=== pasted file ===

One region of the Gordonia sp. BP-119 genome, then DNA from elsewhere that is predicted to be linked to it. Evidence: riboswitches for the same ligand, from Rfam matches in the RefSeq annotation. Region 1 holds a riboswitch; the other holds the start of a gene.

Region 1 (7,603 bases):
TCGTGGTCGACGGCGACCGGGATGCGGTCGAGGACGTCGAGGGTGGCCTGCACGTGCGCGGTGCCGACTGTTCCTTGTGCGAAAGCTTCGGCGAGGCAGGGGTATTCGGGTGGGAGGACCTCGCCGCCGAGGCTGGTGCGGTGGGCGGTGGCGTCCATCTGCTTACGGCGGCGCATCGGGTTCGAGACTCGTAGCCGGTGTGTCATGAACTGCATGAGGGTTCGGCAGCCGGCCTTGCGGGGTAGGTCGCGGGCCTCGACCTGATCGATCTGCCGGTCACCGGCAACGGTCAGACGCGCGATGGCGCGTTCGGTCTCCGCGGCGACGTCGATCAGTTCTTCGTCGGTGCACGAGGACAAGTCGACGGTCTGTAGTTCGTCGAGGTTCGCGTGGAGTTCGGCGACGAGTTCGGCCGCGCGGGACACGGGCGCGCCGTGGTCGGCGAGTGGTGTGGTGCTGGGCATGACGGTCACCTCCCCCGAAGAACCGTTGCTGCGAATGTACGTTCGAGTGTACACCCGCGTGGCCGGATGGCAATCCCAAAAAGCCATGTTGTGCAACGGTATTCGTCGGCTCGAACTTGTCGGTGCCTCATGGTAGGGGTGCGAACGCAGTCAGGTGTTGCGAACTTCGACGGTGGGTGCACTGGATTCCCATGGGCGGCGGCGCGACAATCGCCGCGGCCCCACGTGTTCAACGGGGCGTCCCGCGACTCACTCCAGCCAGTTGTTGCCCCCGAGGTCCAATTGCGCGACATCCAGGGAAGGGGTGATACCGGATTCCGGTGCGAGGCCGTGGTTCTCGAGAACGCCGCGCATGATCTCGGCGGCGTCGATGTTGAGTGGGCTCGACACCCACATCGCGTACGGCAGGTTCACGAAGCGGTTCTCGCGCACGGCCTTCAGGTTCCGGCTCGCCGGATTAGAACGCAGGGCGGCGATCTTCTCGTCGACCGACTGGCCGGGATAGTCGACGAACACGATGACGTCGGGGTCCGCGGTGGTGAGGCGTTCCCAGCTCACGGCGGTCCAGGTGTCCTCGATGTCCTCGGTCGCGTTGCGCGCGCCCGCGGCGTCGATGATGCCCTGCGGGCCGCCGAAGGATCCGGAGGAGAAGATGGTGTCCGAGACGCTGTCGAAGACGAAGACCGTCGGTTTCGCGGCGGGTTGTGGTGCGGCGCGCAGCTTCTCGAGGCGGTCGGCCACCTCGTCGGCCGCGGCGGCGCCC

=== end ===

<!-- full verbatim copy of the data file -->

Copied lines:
One region of the Gordonia sp. BP-119 genome, then DNA from elsewhere that is predicted to be linked to it. Evidence: riboswitches for the same ligand, from Rfam matches in the RefSeq annotation. Region 1 holds a riboswitch; the other holds the start of a gene.

Region 1 (7,603 bases):
TCGTGGTCGACGGCGACCGGGATGCGGTCGAGGACGTCGAGGGTGGCCTGCACGTGCGCGGTGCCGACTGTTCCTTGTGCGAAAGCTTCGGCGAGGCAGGGGTATTCGGGTGGGAGGACCTCGCCGCCGAGGCTGGTGCGGTGGGCGGTGGCGTCCATCTGCTTACGGCGGCGCATCGGGTTCGAGACTCGTAGCCGGTGTGTCATGAACTGCATGAGGGTTCGGCAGCCGGCCTTGCGGGGTAGGTCGCGGGCCTCGACCTGATCGATCTGCCGGTCACCGGCAACGGTCAGACGCGCGATGGCGCGTTCGGTCTCCGCGGCGACGTCGATCAGTTCTTCGTCGGTGCACGAGGACAAGTCGACGGTCTGTAGTTCGTCGAGGTTCGCGTGGAGTTCGGCGACGAGTTCGGCCGCGCGGGACACGGGCGCGCCGTGGTCGGCGAGTGGTGTGGTGCTGGGCATGACGGTCACCTCCCCCGAAGAACCGTTGCTGCGAATGTACGTTCGAGTGTACACCCGCGTGGCCGGATGGCAATCCCAAAAAGCCATGTTGTGCAACGGTATTCGTCGGCTCGAACTTGTCGGTGCCTCATGGTAGGGGTGCGAACGCAGTCAGGTGTTGCGAACTTCGACGGTGGGTGCACTGGATTCCCATGGGCGGCGGCGCGACAATCGCCGCGGCCCCACGTGTTCAACGGGGCGTCCCGCGACTCACTCCAGCCAGTTGTTGCCCCCGAGGTCCAATTGCGCGACATCCAGGGAAGGGGTGATACCGGATTCCGGTGCGAGGCCGTGGTTCTCGAGAACGCCGCGCATGATCTCGGCGGCGTCGATGTTGAGTGGGCTCGACACCCACATCGCGTACGGCAGGTTCACGAAGCGGTTCTCGCGCACGGCCTTCAGGTTCCGGCTCGCCGGATTAGAACGCAGGGCGGCGATCTTCTCGTCGACCGACTGGCCGGGATAGTCGACGAACACGATGACGTCGGGGTCCGCGGTGGTGAGGCGTTCCCAGCTCACGGCGGTCCAGGTGTCCTCGATGTCCTCGGTCGCGTTGCGCGCGCCCGCGGCGTCGATGATGCCCTGCGGGCCGCCGAAGGATCCGGAGGAGAAGATGGTGTCCGAGACGCTGTCGAAGACGAAGACCGTCGGTTTCGCGGCGGGTTGTGGTGCGGCGCGCAGCTTCTCGAGGCGGTCGGCCACCTCGTCGGCCGCGGCGGCGCCC